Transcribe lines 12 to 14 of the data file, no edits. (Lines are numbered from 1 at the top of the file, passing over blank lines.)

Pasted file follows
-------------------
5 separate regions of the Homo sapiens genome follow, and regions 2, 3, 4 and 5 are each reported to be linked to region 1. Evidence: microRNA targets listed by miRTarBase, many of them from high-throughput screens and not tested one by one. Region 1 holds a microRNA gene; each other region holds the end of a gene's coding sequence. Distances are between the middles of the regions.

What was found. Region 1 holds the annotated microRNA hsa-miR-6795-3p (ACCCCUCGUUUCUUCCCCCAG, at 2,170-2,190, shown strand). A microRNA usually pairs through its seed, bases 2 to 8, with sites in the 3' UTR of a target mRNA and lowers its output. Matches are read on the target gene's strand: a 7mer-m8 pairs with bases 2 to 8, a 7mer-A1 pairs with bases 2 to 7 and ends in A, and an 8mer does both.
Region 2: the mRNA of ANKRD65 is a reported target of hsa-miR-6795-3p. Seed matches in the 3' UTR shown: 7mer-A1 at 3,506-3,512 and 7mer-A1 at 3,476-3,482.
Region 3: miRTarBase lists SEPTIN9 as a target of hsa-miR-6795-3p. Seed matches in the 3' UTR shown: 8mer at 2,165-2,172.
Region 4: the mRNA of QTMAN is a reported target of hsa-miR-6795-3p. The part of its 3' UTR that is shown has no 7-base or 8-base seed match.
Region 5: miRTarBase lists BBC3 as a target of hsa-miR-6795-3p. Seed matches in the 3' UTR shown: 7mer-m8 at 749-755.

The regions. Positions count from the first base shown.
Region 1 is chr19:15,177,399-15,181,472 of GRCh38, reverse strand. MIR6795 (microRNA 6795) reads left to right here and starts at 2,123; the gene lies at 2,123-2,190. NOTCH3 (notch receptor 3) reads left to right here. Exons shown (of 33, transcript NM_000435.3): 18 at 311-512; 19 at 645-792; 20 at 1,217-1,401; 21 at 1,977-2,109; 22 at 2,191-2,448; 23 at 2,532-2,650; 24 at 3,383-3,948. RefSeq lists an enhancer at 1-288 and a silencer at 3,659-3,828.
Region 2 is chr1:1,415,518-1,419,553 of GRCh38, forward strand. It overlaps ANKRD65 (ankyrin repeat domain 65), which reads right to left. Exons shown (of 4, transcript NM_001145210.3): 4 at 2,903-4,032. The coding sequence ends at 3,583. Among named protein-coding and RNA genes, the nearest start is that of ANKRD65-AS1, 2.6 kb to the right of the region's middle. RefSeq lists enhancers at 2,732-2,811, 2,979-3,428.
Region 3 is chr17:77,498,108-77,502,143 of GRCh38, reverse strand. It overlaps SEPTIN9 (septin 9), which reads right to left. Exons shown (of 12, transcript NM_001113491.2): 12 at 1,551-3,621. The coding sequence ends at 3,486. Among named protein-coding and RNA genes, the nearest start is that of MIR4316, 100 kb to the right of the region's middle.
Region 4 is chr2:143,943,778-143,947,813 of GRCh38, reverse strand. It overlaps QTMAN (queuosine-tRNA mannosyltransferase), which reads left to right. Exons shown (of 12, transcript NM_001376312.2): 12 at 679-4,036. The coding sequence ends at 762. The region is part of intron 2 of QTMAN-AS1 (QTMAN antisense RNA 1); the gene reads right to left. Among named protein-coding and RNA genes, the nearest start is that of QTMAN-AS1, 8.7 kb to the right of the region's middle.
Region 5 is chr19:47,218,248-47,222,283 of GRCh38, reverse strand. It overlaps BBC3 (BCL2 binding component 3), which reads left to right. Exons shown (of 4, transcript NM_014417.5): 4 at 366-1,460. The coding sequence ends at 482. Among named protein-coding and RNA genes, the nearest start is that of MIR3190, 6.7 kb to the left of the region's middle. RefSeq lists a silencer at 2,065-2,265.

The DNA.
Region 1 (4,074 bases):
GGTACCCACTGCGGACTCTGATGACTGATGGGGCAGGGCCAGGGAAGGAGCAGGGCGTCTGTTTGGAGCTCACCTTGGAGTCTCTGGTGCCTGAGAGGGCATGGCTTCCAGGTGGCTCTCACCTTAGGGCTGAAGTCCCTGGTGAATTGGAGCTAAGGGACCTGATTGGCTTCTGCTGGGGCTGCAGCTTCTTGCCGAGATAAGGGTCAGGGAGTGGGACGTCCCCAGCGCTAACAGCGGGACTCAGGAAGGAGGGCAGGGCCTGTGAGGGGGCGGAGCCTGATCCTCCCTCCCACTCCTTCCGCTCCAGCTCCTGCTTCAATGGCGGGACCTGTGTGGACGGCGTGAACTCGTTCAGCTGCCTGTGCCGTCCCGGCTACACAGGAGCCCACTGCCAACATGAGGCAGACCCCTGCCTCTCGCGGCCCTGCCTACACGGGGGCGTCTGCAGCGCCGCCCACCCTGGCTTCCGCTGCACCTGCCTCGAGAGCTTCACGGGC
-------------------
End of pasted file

Region 5 is chr19:47,218,248-47,222,283 of GRCh38, reverse strand. It overlaps BBC3 (BCL2 binding component 3), which reads left to right. Exons shown (of 4, transcript NM_014417.5): 4 at 366-1,460. The coding sequence ends at 482. Among named protein-coding and RNA genes, the nearest start is that of MIR3190, 6.7 kb to the left of the region's middle. RefSeq lists a silencer at 2,065-2,265.

The DNA.
Region 1 (4,074 bases):